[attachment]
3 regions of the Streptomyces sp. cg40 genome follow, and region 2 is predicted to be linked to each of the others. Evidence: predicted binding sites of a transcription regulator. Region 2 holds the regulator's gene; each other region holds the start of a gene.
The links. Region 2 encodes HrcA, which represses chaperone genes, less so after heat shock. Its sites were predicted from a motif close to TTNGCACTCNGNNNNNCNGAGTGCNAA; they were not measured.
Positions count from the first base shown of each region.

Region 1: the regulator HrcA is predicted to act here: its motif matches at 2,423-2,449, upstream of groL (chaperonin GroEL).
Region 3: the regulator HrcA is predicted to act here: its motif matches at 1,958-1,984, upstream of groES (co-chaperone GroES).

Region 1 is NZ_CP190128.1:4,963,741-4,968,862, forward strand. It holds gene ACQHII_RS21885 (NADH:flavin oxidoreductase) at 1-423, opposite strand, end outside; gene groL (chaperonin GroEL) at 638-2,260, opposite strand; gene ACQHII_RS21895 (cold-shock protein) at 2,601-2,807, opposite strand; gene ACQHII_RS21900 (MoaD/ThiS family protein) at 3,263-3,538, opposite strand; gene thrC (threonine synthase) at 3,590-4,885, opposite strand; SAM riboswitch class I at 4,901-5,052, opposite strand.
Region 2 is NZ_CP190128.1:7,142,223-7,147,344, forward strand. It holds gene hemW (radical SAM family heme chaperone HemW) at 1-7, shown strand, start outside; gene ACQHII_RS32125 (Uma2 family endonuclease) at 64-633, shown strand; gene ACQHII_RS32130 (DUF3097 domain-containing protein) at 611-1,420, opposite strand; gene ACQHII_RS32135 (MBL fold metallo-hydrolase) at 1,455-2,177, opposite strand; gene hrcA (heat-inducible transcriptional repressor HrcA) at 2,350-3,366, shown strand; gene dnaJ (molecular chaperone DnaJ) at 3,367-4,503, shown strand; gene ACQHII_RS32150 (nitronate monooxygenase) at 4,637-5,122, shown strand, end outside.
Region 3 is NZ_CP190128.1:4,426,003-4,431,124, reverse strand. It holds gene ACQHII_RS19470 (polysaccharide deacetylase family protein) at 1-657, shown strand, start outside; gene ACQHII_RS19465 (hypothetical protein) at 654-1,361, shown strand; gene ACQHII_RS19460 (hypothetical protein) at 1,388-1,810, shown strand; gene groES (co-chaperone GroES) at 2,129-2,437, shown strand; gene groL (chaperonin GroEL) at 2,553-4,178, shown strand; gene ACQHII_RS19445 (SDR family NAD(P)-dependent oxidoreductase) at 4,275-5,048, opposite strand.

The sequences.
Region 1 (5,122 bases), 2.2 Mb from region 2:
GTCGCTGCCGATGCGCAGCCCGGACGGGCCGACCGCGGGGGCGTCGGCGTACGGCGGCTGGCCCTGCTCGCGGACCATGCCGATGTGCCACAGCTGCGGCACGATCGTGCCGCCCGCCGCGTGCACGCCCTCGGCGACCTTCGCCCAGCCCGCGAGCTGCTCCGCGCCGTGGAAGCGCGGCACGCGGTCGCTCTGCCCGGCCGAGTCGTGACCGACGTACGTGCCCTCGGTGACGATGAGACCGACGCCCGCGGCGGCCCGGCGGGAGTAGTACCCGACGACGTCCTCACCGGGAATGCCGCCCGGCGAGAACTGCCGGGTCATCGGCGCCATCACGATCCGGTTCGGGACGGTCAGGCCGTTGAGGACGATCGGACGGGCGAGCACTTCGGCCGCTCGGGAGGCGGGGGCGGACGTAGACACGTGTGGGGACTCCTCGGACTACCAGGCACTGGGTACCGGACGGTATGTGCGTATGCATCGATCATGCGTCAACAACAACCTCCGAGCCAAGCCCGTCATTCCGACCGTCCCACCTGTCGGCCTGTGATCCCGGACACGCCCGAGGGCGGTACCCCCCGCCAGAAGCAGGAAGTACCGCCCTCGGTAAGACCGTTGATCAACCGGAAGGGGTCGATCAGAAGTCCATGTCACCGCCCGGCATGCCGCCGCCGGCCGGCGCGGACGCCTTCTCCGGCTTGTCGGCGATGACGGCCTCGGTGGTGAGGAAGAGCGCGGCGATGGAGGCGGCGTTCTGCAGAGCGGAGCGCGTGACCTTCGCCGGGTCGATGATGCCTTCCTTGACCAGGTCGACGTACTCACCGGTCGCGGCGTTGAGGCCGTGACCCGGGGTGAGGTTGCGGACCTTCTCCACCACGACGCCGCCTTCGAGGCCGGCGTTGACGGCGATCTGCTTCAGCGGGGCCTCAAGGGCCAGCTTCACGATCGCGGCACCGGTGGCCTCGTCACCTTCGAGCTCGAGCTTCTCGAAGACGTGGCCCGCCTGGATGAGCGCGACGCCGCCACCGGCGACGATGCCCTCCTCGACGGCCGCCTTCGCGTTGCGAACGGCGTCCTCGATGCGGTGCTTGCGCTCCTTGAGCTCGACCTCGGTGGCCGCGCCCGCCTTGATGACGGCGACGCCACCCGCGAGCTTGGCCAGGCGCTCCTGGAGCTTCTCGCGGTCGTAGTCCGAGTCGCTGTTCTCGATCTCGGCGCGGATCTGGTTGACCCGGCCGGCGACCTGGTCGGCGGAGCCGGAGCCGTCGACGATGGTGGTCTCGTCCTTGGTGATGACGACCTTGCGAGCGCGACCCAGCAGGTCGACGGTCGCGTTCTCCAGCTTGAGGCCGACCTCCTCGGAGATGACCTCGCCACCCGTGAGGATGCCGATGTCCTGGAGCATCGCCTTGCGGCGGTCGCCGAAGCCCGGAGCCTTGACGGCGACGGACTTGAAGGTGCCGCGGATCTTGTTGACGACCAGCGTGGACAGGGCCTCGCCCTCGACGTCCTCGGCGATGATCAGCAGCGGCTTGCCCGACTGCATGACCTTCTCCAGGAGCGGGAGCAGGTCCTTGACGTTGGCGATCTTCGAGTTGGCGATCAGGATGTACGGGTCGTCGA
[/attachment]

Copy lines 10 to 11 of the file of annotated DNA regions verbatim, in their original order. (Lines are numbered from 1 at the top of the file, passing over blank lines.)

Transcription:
Region 1 (5,122 bases), 2.2 Mb from region 2:
GTCGCTGCCGATGCGCAGCCCGGACGGGCCGACCGCGGGGGCGTCGGCGTACGGCGGCTGGCCCTGCTCGCGGACCATGCCGATGTGCCACAGCTGCGGCACGATCGTGCCGCCCGCCGCGTGCACGCCCTCGGCGACCTTCGCCCAGCCCGCGAGCTGCTCCGCGCCGTGGAAGCGCGGCACGCGGTCGCTCTGCCCGGCCGAGTCGTGACCGACGTACGTGCCCTCGGTGACGATGAGACCGACGCCCGCGGCGGCCCGGCGGGAGTAGTACCCGACGACGTCCTCACCGGGAATGCCGCCCGGCGAGAACTGCCGGGTCATCGGCGCCATCACGATCCGGTTCGGGACGGTCAGGCCGTTGAGGACGATCGGACGGGCGAGCACTTCGGCCGCTCGGGAGGCGGGGGCGGACGTAGACACGTGTGGGGACTCCTCGGACTACCAGGCACTGGGTACCGGACGGTATGTGCGTATGCATCGATCATGCGTCAACAACAACCTCCGAGCCAAGCCCGTCATTCCGACCGTCCCACCTGTCGGCCTGTGATCCCGGACACGCCCGAGGGCGGTACCCCCCGCCAGAAGCAGGAAGTACCGCCCTCGGTAAGACCGTTGATCAACCGGAAGGGGTCGATCAGAAGTCCATGTCACCGCCCGGCATGCCGCCGCCGGCCGGCGCGGACGCCTTCTCCGGCTTGTCGGCGATGACGGCCTCGGTGGTGAGGAAGAGCGCGGCGATGGAGGCGGCGTTCTGCAGAGCGGAGCGCGTGACCTTCGCCGGGTCGATGATGCCTTCCTTGACCAGGTCGACGTACTCACCGGTCGCGGCGTTGAGGCCGTGACCCGGGGTGAGGTTGCGGACCTTCTCCACCACGACGCCGCCTTCGAGGCCGGCGTTGACGGCGATCTGCTTCAGCGGGGCCTCAAGGGCCAGCTTCACGATCGCGGCACCGGTGGCCTCGTCACCTTCGAGCTCGAGCTTCTCGAAGACGTGGCCCGCCTGGATGAGCGCGACGCCGCCACCGGCGACGATGCCCTCCTCGACGGCCGCCTTCGCGTTGCGAACGGCGTCCTCGATGCGGTGCTTGCGCTCCTTGAGCTCGACCTCGGTGGCCGCGCCCGCCTTGATGACGGCGACGCCACCCGCGAGCTTGGCCAGGCGCTCCTGGAGCTTCTCGCGGTCGTAGTCCGAGTCGCTGTTCTCGATCTCGGCGCGGATCTGGTTGACCCGGCCGGCGACCTGGTCGGCGGAGCCGGAGCCGTCGACGATGGTGGTCTCGTCCTTGGTGATGACGACCTTGCGAGCGCGACCCAGCAGGTCGACGGTCGCGTTCTCCAGCTTGAGGCCGACCTCCTCGGAGATGACCTCGCCACCCGTGAGGATGCCGATGTCCTGGAGCATCGCCTTGCGGCGGTCGCCGAAGCCCGGAGCCTTGACGGCGACGGACTTGAAGGTGCCGCGGATCTTGTTGACGACCAGCGTGGACAGGGCCTCGCCCTCGACGTCCTCGGCGATGATCAGCAGCGGCTTGCCCGACTGCATGACCTTCTCCAGGAGCGGGAGCAGGTCCTTGACGTTGGCGATCTTCGAGTTGGCGATCAGGATGTACGGGTCGTCGA